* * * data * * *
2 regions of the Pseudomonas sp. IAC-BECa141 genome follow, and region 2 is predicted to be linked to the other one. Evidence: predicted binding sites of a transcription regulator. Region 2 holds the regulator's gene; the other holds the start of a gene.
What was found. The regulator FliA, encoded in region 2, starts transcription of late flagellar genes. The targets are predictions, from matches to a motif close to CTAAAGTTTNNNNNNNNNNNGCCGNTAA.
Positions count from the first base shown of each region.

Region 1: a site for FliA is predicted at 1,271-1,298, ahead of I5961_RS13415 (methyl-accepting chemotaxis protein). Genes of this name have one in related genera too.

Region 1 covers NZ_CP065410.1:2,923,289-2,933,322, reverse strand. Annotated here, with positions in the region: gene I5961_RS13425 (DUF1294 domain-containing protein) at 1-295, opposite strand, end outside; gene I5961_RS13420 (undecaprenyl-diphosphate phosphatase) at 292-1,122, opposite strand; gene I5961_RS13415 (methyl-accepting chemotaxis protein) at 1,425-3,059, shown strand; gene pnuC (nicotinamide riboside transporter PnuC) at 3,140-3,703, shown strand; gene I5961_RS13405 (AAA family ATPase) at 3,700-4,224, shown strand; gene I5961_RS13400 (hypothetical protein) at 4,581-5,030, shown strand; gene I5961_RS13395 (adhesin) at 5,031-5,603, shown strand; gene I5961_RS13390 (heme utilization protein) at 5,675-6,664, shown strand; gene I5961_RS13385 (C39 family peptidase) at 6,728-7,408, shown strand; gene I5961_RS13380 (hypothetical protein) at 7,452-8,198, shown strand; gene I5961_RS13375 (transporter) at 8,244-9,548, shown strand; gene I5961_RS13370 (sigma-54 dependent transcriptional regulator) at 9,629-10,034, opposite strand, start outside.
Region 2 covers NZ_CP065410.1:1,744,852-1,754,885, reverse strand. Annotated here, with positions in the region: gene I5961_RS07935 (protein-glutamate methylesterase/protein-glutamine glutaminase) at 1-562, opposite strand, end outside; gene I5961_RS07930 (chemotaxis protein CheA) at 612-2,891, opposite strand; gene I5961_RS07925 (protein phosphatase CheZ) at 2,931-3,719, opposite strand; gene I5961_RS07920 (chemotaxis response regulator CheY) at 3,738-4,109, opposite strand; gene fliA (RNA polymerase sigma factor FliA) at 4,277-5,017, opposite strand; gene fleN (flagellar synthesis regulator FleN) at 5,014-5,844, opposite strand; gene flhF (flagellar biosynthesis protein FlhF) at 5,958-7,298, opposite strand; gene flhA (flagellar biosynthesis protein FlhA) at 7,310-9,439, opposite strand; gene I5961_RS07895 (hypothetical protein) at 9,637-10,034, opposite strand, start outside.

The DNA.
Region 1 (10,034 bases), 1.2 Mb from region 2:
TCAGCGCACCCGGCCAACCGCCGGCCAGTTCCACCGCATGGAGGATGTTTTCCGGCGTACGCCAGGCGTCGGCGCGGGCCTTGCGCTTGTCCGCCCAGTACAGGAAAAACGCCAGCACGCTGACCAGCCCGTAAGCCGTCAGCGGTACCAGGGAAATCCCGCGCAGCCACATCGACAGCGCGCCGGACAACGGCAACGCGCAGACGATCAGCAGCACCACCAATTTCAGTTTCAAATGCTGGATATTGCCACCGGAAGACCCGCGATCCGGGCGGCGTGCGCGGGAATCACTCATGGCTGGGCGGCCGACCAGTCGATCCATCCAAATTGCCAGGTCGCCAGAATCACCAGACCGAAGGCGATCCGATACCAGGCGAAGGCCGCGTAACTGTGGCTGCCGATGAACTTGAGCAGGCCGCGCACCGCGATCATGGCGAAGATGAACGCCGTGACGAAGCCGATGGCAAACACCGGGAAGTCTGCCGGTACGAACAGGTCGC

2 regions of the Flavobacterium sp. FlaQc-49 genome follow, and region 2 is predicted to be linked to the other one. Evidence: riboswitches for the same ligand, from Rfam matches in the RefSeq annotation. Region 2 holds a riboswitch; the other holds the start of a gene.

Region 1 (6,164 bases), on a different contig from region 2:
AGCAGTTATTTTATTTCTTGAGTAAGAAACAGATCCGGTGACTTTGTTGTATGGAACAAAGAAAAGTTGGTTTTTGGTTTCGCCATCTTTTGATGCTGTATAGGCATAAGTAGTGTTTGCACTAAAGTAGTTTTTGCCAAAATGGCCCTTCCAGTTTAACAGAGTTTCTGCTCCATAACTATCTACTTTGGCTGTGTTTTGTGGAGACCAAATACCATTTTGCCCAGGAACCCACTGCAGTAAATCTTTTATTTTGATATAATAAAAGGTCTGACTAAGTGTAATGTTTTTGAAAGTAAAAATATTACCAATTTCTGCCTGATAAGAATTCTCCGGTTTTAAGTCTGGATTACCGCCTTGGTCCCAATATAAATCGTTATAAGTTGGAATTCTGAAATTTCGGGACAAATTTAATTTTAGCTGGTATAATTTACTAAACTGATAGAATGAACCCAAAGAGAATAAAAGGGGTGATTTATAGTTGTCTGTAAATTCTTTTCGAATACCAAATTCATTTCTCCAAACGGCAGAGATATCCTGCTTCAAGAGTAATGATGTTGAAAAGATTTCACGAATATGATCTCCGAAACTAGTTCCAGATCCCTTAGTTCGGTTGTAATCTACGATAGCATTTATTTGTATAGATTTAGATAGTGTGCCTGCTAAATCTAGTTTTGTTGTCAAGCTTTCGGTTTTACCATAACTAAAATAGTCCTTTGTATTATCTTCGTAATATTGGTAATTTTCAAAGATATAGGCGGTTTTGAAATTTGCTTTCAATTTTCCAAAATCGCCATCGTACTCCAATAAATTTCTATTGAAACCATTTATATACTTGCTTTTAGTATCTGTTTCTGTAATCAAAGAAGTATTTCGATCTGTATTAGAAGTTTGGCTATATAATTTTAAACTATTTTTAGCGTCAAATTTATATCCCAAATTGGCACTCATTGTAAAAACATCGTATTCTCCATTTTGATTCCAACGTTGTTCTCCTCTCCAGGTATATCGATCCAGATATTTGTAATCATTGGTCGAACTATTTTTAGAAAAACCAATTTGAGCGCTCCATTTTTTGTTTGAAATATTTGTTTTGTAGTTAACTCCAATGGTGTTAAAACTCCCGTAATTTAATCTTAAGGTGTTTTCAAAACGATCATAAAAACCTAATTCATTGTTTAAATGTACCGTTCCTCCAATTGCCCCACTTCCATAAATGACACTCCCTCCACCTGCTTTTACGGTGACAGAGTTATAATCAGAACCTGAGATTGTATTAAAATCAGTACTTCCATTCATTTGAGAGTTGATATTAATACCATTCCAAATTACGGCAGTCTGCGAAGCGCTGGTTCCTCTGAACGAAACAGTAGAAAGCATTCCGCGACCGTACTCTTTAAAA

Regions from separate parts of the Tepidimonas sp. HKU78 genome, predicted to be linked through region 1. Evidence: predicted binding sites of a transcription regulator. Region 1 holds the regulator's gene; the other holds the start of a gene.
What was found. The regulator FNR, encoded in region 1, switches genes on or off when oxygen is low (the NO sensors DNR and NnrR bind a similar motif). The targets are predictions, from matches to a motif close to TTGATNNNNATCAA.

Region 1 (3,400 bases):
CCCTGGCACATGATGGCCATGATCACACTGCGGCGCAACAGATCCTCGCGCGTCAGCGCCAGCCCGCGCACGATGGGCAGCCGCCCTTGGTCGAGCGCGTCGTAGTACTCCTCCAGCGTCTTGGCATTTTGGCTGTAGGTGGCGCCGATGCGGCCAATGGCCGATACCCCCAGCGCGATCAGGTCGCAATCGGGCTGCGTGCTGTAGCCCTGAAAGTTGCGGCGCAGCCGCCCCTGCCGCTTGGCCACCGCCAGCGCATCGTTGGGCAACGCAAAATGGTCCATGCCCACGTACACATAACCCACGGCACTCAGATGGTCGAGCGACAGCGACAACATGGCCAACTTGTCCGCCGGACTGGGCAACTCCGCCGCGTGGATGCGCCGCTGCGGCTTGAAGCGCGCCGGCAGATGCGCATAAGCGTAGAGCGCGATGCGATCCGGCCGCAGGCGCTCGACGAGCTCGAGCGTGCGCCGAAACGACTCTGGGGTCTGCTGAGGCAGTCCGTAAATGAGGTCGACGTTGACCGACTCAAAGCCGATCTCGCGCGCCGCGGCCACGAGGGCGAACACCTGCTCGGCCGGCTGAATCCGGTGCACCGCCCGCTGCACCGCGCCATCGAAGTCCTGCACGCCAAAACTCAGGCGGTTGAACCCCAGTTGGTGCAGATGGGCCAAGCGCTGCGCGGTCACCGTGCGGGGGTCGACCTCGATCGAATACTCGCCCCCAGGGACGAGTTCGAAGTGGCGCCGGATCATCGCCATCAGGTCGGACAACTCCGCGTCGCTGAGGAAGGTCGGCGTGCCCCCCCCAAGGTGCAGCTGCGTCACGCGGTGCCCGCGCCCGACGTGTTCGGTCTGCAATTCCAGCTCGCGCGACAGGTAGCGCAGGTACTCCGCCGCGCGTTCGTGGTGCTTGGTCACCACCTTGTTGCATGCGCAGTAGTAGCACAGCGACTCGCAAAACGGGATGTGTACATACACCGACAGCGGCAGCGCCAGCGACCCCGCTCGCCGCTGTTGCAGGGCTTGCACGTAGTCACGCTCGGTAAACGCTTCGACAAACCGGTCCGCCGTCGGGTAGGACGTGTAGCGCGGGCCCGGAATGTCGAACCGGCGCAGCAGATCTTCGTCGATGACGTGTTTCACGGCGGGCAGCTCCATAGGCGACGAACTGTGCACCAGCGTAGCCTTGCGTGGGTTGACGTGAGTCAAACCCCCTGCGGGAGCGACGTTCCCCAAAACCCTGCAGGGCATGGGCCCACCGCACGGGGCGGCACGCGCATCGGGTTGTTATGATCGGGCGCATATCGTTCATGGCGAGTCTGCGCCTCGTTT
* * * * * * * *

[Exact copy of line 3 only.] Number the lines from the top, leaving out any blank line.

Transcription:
Positions count from the first base shown of each region.